It’s all too easy to let the lock-down put a damper on things – so many things we can’t do. Restrictions put on us to protect us and our loved one, and front line services from being overloaded – but for business, it’s also like a work prevention order.
There is the immediate need to be responsive and ensure that people can work and deliver wherever possible – remote working, ensuring the correct response is applied to keep workers safe, and of course, adhering to the government guidelines and new rules.
However, during this time we also have to remember three things:
- at some point this will be over – and anything we don’t do now will have to be done anyway when things return to ‘normal’ (whatever that is, and it is likely to be phased)
- spare capacity now should not be wasted – where we have spare capacity and down-time we could be using this do things we don’t normally have the resource or capacity to do in ‘normal’ times or accelerate the existing plans
- the transition back to ‘normal’ will be chaotic too – so planning as much as we can to what the new ‘normal’ is going to be is important
Step-up – Don’t Put Things Off
Without a doubt, some people have never worked so hard – and they still are. Supporting the front line, or supporting their businesses survive this unprecedented transition to lock-down. There are times when you just want to put your feet up and relax. And that’s important.
Some people and businesses have also not had are so lucky, furloughed, revenues disappeared over-night and unable to see a way out in lock-down. Keeping a routine and a focus is hard – where there is little to do and nowhere to go.
And of course, both groups could also be impacted on a personal level by the impact of COVID19 on family, friends and colleagues – or just the personal challenge of being home with a family of all ages.
Whatever the circumstance, whenever possible we need to focus on the future – because one thing is certain – tomorrow is coming. Lock-down will end and things will return to some new form of ‘normal’. The other side will be full of relief (maybe sadness and grief) but it is coming and thinking about that, and what we could be doing in lock-down to prepare for it is important to how we cope when lock-down ends.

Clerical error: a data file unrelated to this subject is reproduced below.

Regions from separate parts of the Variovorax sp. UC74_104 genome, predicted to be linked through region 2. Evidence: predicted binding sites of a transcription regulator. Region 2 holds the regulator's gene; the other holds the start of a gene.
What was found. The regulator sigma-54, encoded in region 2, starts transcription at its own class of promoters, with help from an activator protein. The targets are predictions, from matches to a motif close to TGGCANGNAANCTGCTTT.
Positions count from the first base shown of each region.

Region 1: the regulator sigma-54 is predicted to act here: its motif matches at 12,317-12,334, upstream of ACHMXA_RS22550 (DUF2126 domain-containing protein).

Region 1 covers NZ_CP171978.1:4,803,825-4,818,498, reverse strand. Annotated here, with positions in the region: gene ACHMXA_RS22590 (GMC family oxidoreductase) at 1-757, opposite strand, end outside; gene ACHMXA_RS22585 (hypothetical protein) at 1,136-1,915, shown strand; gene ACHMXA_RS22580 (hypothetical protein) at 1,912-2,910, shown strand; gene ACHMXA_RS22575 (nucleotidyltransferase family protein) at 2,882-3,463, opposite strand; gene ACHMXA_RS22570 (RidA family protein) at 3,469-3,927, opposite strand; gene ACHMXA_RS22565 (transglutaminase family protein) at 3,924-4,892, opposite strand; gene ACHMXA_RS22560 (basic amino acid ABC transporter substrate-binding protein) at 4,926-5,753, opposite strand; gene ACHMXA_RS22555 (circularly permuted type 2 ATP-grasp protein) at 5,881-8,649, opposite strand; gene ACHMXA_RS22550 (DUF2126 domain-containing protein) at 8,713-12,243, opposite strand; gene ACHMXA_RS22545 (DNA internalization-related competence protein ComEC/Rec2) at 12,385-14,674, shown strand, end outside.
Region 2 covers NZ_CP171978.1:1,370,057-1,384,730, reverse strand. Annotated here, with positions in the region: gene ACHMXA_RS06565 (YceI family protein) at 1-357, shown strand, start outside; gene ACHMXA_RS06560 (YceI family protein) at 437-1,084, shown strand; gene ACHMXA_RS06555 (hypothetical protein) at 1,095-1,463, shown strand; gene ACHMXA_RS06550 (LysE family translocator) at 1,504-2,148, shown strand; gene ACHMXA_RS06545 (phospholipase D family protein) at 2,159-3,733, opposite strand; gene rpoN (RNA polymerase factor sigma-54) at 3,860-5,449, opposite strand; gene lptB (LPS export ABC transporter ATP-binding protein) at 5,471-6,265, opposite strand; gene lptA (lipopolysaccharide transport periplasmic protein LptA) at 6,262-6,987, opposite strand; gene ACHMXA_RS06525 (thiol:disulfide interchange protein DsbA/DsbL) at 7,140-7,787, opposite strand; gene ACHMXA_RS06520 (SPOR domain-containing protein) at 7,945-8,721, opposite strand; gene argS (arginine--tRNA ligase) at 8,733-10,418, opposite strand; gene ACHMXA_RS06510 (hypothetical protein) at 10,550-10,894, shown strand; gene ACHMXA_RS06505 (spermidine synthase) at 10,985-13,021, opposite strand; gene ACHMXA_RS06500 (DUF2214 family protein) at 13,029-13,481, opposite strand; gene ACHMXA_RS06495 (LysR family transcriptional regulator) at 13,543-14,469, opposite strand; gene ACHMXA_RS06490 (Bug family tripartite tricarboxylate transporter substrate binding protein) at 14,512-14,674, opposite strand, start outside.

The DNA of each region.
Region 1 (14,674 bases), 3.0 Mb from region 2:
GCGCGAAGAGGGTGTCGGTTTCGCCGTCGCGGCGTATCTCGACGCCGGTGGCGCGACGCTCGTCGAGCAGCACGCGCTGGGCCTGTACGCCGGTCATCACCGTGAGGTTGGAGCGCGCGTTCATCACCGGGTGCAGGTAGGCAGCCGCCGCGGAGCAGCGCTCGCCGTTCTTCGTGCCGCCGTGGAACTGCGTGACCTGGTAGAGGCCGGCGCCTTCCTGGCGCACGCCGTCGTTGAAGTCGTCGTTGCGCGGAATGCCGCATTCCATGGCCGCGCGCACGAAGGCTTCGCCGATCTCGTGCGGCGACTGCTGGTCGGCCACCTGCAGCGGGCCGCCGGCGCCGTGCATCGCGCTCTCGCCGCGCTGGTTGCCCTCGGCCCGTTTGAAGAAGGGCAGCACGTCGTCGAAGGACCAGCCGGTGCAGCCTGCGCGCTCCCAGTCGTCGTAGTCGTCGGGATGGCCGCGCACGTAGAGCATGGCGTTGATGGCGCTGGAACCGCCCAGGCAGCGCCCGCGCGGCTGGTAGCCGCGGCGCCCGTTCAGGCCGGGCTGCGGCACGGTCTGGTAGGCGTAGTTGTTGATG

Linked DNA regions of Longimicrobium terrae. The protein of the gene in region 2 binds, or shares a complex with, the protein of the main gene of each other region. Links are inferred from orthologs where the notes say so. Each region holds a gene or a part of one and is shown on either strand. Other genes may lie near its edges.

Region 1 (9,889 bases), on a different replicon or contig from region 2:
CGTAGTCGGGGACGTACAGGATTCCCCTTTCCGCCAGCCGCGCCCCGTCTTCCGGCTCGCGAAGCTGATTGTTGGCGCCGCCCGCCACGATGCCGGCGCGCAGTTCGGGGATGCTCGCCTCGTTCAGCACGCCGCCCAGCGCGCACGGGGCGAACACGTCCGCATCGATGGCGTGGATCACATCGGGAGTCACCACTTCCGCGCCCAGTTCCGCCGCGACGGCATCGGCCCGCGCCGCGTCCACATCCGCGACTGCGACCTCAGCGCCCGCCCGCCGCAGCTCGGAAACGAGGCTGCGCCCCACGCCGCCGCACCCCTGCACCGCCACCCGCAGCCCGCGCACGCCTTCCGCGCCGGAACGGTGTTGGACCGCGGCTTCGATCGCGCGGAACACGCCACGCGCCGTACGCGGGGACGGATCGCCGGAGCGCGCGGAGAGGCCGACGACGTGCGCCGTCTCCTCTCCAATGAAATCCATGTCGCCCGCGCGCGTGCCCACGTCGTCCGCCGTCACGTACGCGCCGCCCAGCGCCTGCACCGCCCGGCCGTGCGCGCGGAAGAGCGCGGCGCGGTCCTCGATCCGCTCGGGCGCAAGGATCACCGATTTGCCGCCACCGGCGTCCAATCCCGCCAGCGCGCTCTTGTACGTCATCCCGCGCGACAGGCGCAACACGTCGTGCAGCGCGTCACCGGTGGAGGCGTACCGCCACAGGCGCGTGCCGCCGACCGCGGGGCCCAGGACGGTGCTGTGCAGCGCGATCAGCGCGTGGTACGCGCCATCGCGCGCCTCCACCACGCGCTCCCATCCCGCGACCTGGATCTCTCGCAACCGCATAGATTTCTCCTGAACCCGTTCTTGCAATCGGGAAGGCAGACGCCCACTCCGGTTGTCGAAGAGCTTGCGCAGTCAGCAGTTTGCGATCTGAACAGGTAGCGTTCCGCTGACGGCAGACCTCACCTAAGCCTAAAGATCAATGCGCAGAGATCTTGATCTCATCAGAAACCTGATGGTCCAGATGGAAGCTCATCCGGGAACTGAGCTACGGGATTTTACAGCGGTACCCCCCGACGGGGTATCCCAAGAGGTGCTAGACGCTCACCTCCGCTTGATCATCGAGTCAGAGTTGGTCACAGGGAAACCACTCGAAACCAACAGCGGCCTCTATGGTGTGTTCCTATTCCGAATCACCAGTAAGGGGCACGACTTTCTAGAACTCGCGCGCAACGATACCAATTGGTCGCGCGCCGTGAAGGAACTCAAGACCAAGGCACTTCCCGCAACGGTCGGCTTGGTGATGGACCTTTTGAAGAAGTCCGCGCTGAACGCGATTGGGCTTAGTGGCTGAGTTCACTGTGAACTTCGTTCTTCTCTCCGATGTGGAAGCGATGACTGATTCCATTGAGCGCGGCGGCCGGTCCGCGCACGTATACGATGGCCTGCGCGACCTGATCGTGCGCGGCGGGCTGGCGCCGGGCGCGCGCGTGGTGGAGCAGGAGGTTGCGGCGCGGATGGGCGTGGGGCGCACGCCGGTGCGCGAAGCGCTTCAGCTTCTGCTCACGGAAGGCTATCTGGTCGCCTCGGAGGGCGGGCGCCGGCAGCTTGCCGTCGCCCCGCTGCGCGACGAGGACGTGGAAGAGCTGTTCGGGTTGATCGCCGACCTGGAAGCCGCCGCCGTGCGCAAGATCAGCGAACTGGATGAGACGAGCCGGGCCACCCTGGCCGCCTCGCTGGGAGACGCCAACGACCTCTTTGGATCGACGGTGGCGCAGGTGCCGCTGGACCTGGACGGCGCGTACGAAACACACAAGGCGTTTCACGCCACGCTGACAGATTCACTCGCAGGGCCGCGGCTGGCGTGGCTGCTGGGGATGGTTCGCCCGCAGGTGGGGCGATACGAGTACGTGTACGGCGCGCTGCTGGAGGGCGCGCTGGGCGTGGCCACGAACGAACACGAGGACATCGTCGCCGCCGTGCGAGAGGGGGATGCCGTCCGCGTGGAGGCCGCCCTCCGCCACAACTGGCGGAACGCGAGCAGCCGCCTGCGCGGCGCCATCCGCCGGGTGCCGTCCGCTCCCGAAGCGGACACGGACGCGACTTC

– Business and personal finances are critical – understanding what they might look like, frightening as this is will enable a clear plan to be formed.
– Keep To Plans – if you planned to do something don’t put it off unless it makes no sense. From doing decorating, doing a training course, replacing an entire business system. If you planned it – do it!
What you put of now, you’ll have to do when this is over – do it now!
Step-up – Use The Spare Capacity
People are working differently. The commute time has gone, for many, the work has gone – what has also gone is the social time. For some people are just not as busy as before – but they are still working. It’s important not to be busy doing nothing – do something.
There is lots of spare capacity in business now – there are also lots of opportunities for businesses to be flexible. More opportunity to change and train people.
Don’t waste the spare capacity – productivity is crucial right now. From a business with more opportunity to change and adapt with a new website, upgraded platforms, training staff – focus on what you can’t do when we return to ‘normal’.
If you have personal spare capacity then focus on up-skilling, doing those jobs around the home you never have time for, get ready for the new ‘normal’ because it will be more competitive than ever!
What you don’t do now, you might not get the chance to do it again – do it now!
Step-up – The new ‘normal’ is coming and it’s an opportunity
The lock-down has proved that where businesses don’t need direct contact with customers – people can work from home. For those that need direct contact it’s proved either they have risen to the challenge with excellent digital engagement, or their business brand and technology wasn’t good enough.
But the new ‘normal’ is coming – people who have worked successfully from home might want to stay that way, or at the very least have increased flexibility. How will your business cope with this?
If your business has succeeded in coming out the other side relatively unscathed how and why did you achieve this? If you weren’t so fortunate what will you do better next time, and how will you operate in the new order to generate the market share you gave up during this crisis?
The transition to the lock-down was chaotic – the speed at which it arrived caught many by surprise. Who had pandemic and lock-down on the top of the risk register?
As a business and personally, the transition back does not need to be so crazy provide thought is applied. How will office space work? Are we expecting everyone back in the retail space on day one? What is demand going to look like? How do we support people who are still vulnerable and their families?
Think about the new ‘normal’ and what steps you need to take for you personally and your business – do it now!